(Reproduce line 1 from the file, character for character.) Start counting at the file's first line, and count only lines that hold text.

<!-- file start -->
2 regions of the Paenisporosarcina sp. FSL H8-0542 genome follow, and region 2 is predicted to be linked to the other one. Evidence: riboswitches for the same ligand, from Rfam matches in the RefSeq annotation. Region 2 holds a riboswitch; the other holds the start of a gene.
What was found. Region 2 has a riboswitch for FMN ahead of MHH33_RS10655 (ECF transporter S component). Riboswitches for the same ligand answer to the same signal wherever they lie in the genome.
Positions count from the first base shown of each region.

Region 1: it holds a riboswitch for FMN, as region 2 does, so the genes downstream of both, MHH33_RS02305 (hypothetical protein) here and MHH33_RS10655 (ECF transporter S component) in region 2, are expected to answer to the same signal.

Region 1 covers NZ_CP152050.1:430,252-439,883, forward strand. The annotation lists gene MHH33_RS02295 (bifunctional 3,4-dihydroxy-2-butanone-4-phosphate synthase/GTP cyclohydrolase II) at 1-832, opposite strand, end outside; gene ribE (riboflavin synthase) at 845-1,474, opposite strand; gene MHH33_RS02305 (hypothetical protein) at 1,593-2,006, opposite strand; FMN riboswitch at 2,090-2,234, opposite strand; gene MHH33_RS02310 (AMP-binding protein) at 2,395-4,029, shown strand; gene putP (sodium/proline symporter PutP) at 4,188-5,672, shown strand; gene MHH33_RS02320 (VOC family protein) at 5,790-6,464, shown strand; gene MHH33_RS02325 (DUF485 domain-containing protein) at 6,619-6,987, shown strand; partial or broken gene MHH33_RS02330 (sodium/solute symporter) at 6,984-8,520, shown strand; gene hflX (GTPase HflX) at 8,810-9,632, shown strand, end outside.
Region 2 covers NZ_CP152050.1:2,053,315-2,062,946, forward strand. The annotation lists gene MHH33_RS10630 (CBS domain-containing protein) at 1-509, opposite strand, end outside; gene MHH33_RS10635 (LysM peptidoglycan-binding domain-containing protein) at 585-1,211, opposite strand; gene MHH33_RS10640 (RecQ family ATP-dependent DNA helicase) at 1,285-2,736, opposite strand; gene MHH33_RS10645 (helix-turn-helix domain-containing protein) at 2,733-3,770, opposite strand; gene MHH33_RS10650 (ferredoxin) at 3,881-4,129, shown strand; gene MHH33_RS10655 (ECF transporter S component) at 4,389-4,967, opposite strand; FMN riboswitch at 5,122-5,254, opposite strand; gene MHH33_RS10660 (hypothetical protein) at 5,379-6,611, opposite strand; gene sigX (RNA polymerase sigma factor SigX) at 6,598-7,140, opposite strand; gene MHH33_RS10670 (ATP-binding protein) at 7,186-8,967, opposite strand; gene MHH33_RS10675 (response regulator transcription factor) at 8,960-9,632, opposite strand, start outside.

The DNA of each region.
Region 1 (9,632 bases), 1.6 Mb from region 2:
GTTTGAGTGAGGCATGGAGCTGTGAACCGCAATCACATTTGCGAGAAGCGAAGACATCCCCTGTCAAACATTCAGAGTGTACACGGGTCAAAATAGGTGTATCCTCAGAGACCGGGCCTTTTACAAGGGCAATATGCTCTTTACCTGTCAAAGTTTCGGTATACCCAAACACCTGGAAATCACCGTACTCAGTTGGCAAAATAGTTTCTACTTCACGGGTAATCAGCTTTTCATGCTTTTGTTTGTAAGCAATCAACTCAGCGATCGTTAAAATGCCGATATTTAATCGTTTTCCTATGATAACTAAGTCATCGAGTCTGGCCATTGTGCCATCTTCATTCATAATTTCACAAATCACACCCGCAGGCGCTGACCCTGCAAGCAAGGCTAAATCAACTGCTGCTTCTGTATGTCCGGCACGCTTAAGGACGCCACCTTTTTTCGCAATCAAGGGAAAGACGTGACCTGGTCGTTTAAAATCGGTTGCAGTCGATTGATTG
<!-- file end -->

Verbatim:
2 regions of the Paenisporosarcina sp. FSL H8-0542 genome follow, and region 2 is predicted to be linked to the other one. Evidence: riboswitches for the same ligand, from Rfam matches in the RefSeq annotation. Region 2 holds a riboswitch; the other holds the start of a gene.